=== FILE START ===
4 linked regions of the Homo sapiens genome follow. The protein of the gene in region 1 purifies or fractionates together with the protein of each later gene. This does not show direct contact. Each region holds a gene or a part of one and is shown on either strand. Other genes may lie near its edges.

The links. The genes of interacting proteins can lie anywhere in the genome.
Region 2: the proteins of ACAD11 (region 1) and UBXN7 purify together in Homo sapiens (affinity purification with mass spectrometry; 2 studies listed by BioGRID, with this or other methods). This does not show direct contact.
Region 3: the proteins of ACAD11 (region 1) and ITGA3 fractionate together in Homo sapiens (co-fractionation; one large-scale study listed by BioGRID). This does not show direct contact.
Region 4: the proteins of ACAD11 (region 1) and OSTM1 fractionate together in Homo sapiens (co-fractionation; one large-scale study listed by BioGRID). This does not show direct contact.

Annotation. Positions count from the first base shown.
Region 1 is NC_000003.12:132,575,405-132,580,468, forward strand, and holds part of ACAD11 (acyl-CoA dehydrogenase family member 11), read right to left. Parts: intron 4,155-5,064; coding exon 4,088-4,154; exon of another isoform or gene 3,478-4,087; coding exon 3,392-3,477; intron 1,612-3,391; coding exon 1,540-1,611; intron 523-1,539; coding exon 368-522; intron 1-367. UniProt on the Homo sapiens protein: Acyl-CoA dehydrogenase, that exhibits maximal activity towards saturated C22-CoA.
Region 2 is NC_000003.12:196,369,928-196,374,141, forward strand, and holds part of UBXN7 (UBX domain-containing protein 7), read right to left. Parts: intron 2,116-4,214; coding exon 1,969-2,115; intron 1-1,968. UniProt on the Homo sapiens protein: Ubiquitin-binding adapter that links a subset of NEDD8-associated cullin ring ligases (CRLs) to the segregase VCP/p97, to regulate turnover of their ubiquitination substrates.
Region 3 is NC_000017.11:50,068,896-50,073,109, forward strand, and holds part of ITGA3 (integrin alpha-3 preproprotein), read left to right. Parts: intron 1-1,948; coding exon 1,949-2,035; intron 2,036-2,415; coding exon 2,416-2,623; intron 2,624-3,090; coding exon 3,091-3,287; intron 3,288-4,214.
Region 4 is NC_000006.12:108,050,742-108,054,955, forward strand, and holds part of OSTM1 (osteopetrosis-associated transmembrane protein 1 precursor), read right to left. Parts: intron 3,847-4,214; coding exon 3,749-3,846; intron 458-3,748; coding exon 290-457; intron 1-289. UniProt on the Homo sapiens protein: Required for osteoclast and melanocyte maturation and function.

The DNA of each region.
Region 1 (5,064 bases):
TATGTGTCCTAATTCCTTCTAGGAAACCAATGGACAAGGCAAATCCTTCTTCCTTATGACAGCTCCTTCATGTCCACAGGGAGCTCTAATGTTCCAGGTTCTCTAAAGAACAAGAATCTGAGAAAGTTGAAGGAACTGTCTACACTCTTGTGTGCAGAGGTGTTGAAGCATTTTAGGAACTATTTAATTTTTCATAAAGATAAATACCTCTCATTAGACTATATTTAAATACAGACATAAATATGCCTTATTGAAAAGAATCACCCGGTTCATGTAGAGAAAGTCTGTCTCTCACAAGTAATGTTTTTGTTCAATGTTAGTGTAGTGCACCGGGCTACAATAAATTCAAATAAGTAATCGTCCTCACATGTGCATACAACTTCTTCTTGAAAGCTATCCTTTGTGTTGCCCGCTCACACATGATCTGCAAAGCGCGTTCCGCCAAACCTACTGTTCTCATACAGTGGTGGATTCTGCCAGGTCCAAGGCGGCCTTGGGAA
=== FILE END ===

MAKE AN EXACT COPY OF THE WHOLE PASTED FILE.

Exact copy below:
4 linked regions of the Homo sapiens genome follow. The protein of the gene in region 1 purifies or fractionates together with the protein of each later gene. This does not show direct contact. Each region holds a gene or a part of one and is shown on either strand. Other genes may lie near its edges.

The links. The genes of interacting proteins can lie anywhere in the genome.
Region 2: the proteins of ACAD11 (region 1) and UBXN7 purify together in Homo sapiens (affinity purification with mass spectrometry; 2 studies listed by BioGRID, with this or other methods). This does not show direct contact.
Region 3: the proteins of ACAD11 (region 1) and ITGA3 fractionate together in Homo sapiens (co-fractionation; one large-scale study listed by BioGRID). This does not show direct contact.
Region 4: the proteins of ACAD11 (region 1) and OSTM1 fractionate together in Homo sapiens (co-fractionation; one large-scale study listed by BioGRID). This does not show direct contact.

Annotation. Positions count from the first base shown.
Region 1 is NC_000003.12:132,575,405-132,580,468, forward strand, and holds part of ACAD11 (acyl-CoA dehydrogenase family member 11), read right to left. Parts: intron 4,155-5,064; coding exon 4,088-4,154; exon of another isoform or gene 3,478-4,087; coding exon 3,392-3,477; intron 1,612-3,391; coding exon 1,540-1,611; intron 523-1,539; coding exon 368-522; intron 1-367. UniProt on the Homo sapiens protein: Acyl-CoA dehydrogenase, that exhibits maximal activity towards saturated C22-CoA.
Region 2 is NC_000003.12:196,369,928-196,374,141, forward strand, and holds part of UBXN7 (UBX domain-containing protein 7), read right to left. Parts: intron 2,116-4,214; coding exon 1,969-2,115; intron 1-1,968. UniProt on the Homo sapiens protein: Ubiquitin-binding adapter that links a subset of NEDD8-associated cullin ring ligases (CRLs) to the segregase VCP/p97, to regulate turnover of their ubiquitination substrates.
Region 3 is NC_000017.11:50,068,896-50,073,109, forward strand, and holds part of ITGA3 (integrin alpha-3 preproprotein), read left to right. Parts: intron 1-1,948; coding exon 1,949-2,035; intron 2,036-2,415; coding exon 2,416-2,623; intron 2,624-3,090; coding exon 3,091-3,287; intron 3,288-4,214.
Region 4 is NC_000006.12:108,050,742-108,054,955, forward strand, and holds part of OSTM1 (osteopetrosis-associated transmembrane protein 1 precursor), read right to left. Parts: intron 3,847-4,214; coding exon 3,749-3,846; intron 458-3,748; coding exon 290-457; intron 1-289. UniProt on the Homo sapiens protein: Required for osteoclast and melanocyte maturation and function.

The DNA of each region.
Region 1 (5,064 bases):
TATGTGTCCTAATTCCTTCTAGGAAACCAATGGACAAGGCAAATCCTTCTTCCTTATGACAGCTCCTTCATGTCCACAGGGAGCTCTAATGTTCCAGGTTCTCTAAAGAACAAGAATCTGAGAAAGTTGAAGGAACTGTCTACACTCTTGTGTGCAGAGGTGTTGAAGCATTTTAGGAACTATTTAATTTTTCATAAAGATAAATACCTCTCATTAGACTATATTTAAATACAGACATAAATATGCCTTATTGAAAAGAATCACCCGGTTCATGTAGAGAAAGTCTGTCTCTCACAAGTAATGTTTTTGTTCAATGTTAGTGTAGTGCACCGGGCTACAATAAATTCAAATAAGTAATCGTCCTCACATGTGCATACAACTTCTTCTTGAAAGCTATCCTTTGTGTTGCCCGCTCACACATGATCTGCAAAGCGCGTTCCGCCAAACCTACTGTTCTCATACAGTGGTGGATTCTGCCAGGTCCAAGGCGGCCTTGGGAA